Central Banks Renew Currency Swap Lines

On November 30th Zerohedge published material covering the FRBNY FX Liquidity Swap lines and the confusion blatant lying coming from the Chairsatan himself and current headline making Pol, the very misinformed Senator from Tennessee Bob Corker.  As was highlighted then, the FRBNY FX Swap Lines are designed dampen the pressure on short-term funding markets in Europe (though below that facade lies the true purpose of this facility's existence; litigation arbitrage).  As reported by Reuters, global central banks (excluding BoJ for now) have agreed to renew the currency swap lines offered through the US FED for another year.  The purpose of this facility, as described by the FRBNY, is to:

respond to the re-emergence of strains in short term funding markets in Europe. They are designed to improve liquidity conditions in global money markets and to minimize the risk that strains abroad could spread to U.S. markets, by providing foreign central banks with the capacity to deliver U.S. dollar funding to institutions in their jurisdictions.

This facility will continue to be available to the CB's of Canada, England, Europe, and Switzerland.  According to Reuters, the Bank of Japan is holding out on deciding to join and will announce their intentions at the culmination of their December 19-20 policy meeting.  Following the ECB, the Bank of Japan is the next largest participant in the FRBNY Swap Lines.  


Since the ECB is largest dependent of US Fiat here are three key charts highlighting the ECB's current situation and going forward watch for material changes here to lead any reports on the tightening of funding markets in Europe:

ECB Deposit Facility:

These data contain ex post data (in EUR millions) on volumes of: 1) open market operations; 2) recourse to the marginal lending facility; 3) use of the deposit facility; 4) autonomous liquidity factors; 5) current account holdings; and 6) reserve requirements.

Benchmark Allotment:

These data contain benchmark allotment amount (in EUR billions) which is the allotment amount in the main refinancing operations that allows counterparties to smoothly fulfil their reserve requirements, taking into account the expected liquidity supply through other open market operations and the ECB's forecast of autonomous factors and excess reserves.

You can see the decline beginning in August 2011 as a result of the US Debt Ceiling mess.  As a reminder, February 2012 was the month the ECB drew its largest amounts on  a weekly basis ($89.1 billion to $89.6 billion).


Current Account:


After a substantial wind down in the FRBNY FX Swap Lines since Q1 2012 it would appear that conditions have improved globally, aside from the obvious which is how insolvent Sovereign Governments will fund their ever expanding nanny states.  As Zerohedge also noted in July, the drop off in the deposit facility does not mean that money is being put to good use but merely that it has shifted to the Current Account.  CB's are expecting further turmoil regarding access to the world's reserve currency and when funding tightens again global citizens can expect a computer driven unwinding of assets in favor of cash as margins are raised and the recent "borrowed money" driven market sells itself off.


Via Reuters

Top central banks around the world on Thursday renewed a series of currency swap lines set during the 2007-2009 financial crisis, providing a precaution against future market strains.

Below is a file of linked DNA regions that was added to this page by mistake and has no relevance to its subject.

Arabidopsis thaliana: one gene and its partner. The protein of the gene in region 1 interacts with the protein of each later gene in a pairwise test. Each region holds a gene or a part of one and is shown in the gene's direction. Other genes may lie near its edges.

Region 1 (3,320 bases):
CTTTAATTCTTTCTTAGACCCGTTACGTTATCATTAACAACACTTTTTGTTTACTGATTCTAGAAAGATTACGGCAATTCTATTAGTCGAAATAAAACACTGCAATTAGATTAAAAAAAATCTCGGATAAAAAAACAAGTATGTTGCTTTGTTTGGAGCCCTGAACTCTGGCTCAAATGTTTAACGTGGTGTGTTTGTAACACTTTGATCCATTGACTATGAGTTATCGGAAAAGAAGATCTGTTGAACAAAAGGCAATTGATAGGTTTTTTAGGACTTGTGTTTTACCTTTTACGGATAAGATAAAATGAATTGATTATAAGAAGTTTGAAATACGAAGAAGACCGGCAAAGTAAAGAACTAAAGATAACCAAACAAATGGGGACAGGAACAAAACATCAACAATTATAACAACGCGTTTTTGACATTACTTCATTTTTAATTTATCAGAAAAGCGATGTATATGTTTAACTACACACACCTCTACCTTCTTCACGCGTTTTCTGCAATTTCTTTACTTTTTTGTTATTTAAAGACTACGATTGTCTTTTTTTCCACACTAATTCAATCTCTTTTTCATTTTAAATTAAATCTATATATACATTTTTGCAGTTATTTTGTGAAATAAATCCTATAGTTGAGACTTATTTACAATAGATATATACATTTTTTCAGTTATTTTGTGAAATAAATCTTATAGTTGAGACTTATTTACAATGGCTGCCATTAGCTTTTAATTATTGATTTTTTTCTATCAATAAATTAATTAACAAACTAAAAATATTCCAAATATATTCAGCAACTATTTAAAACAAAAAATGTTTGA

The U.S. Federal Reserve said it had extended for another year the dollar swaps with the European Central Bank, Bank of Canada, Bank of England and Swiss National Bank. The announcement was released at the same time by the other central banks.

These provisions were an important part of the powerful response launched by monetary authorities during the crisis to keep global financial markets open, curbing lofty dollar funding costs which had spiraled due to fear over counter-party risk.

Swap arrangements were revised and extended in November, 2011 as the euro zone debt crisis intensified, to ease the dollar funding pressure being experienced by some European banks.

Washington views the problems in Europe as a direct threat to the U.S. economy's own tepid recovery owing to deep trade links, and sanctioning the dollar swaps is one direct way U.S. authorities can help out their European counterparts.

Use of the swap lines peaked at $583 billion in December, 2008 but has since steadily declined, and stood at around $12 billion earlier this month.

The Fed said the central banks had also renewed until February 1, 2014, bilateral currency swap arrangements that would also provide liquidity "should market conditions so warrant."

The Bank of Japan separately said that it will decide on joining the extension of central bank liquidity swap arrangements at its next policy meeting, on December 19-20.

The Fed's dollar swaps have led some political foes of the U.S. central bank to claim that it was putting American taxpayer money at risk. The Fed robustly denied this accusation.

It only conducts swaps with other central banks. These central banks may lend to proceeds on to private banks in their own countries, but they take on the credit risk from those transactions themselves and it is not borne by the Fed.

In addition, because the transactions are indeed "swaps", the Fed receives foreign currency in exchange for providing dollars, giving it with collateral in the event of non-repayment. It also earns interest on the dollars it provides.

Furthermore, all foreign exchange risk is hedged out in each swap, so there is no risk of the Fed suffering a loss from any change in currency values during the duration of the deal.